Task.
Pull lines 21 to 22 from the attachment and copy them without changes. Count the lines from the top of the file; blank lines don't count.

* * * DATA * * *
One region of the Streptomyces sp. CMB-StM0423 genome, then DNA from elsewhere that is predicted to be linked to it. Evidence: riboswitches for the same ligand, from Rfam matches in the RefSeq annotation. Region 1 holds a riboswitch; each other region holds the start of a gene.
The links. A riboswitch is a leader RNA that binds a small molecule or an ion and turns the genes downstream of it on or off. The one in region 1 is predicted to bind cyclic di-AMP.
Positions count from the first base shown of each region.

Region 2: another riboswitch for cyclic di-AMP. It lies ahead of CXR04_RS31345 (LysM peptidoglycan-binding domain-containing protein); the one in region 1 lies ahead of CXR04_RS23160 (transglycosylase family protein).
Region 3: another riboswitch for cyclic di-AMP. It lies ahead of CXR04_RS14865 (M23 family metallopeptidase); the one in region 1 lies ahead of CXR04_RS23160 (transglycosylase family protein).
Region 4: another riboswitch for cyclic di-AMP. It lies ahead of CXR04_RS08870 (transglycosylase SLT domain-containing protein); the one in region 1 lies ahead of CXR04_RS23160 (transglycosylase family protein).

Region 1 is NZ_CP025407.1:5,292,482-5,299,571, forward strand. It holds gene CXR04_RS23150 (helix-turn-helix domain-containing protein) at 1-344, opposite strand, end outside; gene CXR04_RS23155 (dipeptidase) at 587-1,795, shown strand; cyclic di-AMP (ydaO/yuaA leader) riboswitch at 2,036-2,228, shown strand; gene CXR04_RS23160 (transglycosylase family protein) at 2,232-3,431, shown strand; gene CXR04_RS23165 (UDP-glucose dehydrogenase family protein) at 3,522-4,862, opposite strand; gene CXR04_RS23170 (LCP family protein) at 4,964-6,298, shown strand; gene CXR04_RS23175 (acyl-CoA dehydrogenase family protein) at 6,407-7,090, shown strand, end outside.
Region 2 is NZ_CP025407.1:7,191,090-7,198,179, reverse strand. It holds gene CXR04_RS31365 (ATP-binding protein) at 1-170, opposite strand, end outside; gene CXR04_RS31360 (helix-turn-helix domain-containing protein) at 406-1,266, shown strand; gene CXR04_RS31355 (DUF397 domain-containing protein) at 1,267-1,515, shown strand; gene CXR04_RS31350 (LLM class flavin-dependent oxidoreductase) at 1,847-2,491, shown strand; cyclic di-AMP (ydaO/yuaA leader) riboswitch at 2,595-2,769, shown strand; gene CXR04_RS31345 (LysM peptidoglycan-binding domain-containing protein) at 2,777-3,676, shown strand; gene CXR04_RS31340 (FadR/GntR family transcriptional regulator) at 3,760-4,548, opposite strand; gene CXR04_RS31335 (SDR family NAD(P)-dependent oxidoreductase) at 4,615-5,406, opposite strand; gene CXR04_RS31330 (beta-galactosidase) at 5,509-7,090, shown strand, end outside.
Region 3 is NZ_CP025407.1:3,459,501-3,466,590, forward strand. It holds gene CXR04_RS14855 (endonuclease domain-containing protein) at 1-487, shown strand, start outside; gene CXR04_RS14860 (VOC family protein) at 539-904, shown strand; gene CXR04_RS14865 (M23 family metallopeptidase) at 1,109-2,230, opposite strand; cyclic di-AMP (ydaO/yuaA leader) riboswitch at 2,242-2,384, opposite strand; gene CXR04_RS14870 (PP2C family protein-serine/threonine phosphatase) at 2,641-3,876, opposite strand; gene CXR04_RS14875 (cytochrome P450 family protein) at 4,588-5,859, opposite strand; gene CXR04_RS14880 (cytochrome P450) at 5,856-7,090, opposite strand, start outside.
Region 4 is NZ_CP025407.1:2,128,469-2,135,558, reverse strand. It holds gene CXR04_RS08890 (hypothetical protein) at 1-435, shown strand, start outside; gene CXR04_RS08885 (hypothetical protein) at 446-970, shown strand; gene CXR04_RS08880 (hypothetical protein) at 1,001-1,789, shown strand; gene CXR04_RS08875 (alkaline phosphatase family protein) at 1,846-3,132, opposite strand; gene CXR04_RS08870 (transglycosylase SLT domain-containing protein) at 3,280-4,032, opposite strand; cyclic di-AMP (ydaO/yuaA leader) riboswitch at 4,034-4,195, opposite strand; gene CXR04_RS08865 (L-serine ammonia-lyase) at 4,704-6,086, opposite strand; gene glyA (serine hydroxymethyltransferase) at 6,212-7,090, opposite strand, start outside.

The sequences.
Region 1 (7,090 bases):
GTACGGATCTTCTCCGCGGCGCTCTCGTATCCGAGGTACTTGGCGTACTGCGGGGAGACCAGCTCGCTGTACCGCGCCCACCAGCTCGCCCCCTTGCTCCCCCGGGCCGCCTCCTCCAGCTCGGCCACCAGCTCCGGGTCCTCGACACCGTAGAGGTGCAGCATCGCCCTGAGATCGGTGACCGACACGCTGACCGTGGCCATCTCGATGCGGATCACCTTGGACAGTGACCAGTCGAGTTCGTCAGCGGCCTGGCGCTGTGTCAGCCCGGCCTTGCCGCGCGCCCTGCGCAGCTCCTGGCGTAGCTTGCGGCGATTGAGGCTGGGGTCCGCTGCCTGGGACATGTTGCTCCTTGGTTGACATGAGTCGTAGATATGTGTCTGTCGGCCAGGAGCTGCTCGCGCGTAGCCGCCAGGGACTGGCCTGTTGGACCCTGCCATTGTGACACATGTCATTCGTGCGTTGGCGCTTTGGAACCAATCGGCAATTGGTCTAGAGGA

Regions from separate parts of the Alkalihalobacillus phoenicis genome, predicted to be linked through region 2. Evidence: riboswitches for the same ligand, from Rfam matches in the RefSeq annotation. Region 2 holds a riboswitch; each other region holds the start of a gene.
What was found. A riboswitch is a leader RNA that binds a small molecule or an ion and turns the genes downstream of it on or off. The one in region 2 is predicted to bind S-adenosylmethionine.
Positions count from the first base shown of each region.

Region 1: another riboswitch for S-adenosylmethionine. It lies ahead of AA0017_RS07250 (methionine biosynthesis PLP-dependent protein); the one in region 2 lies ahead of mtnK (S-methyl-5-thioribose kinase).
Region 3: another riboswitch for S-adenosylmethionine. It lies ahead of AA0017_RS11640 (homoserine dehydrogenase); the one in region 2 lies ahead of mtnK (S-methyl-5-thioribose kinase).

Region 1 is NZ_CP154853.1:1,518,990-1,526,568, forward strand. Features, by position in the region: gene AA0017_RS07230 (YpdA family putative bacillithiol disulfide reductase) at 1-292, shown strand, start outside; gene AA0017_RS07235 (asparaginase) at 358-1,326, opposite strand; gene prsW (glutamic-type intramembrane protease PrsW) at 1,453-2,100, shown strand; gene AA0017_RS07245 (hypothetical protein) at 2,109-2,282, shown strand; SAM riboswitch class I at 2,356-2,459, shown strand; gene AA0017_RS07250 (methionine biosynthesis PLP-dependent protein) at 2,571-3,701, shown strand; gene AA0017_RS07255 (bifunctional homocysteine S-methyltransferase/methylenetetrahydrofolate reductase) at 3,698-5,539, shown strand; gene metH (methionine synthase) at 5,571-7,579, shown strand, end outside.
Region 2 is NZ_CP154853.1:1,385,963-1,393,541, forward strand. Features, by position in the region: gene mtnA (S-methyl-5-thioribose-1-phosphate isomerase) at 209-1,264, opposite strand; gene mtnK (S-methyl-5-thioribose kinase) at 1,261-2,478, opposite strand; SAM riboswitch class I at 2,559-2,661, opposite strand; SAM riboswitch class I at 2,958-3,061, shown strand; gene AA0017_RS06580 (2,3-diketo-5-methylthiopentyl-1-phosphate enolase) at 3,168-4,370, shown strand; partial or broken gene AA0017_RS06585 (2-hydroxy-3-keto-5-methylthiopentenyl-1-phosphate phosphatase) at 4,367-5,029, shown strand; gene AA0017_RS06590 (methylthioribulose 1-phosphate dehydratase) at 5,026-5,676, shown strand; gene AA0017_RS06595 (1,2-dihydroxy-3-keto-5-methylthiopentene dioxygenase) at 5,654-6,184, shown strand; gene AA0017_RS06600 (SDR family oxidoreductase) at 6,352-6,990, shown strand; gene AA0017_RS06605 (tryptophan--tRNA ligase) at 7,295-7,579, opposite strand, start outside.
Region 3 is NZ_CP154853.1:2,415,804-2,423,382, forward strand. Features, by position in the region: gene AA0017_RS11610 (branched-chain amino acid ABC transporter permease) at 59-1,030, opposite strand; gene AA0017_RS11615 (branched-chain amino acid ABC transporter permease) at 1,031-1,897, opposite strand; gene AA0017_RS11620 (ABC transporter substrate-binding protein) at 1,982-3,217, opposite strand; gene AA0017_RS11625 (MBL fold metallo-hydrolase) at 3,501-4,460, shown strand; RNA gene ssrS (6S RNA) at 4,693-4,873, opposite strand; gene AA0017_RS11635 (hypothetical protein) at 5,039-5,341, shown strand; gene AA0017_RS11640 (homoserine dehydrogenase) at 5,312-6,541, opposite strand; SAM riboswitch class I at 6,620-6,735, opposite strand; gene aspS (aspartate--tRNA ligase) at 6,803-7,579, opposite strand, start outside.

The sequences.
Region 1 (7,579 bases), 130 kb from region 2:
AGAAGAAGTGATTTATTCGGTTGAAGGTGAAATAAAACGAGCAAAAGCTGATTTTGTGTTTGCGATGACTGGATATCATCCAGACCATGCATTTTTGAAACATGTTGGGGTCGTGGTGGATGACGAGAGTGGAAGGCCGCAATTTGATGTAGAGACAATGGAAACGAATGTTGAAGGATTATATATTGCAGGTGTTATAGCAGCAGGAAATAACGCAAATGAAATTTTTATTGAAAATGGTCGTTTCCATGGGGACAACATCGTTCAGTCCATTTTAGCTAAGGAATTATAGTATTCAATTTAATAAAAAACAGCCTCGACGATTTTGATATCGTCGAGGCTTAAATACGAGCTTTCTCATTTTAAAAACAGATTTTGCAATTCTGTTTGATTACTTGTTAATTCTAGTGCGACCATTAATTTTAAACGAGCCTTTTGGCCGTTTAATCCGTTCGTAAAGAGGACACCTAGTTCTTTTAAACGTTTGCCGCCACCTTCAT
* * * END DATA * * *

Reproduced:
Region 3 is NZ_CP154853.1:2,415,804-2,423,382, forward strand. Features, by position in the region: gene AA0017_RS11610 (branched-chain amino acid ABC transporter permease) at 59-1,030, opposite strand; gene AA0017_RS11615 (branched-chain amino acid ABC transporter permease) at 1,031-1,897, opposite strand; gene AA0017_RS11620 (ABC transporter substrate-binding protein) at 1,982-3,217, opposite strand; gene AA0017_RS11625 (MBL fold metallo-hydrolase) at 3,501-4,460, shown strand; RNA gene ssrS (6S RNA) at 4,693-4,873, opposite strand; gene AA0017_RS11635 (hypothetical protein) at 5,039-5,341, shown strand; gene AA0017_RS11640 (homoserine dehydrogenase) at 5,312-6,541, opposite strand; SAM riboswitch class I at 6,620-6,735, opposite strand; gene aspS (aspartate--tRNA ligase) at 6,803-7,579, opposite strand, start outside.

The sequences.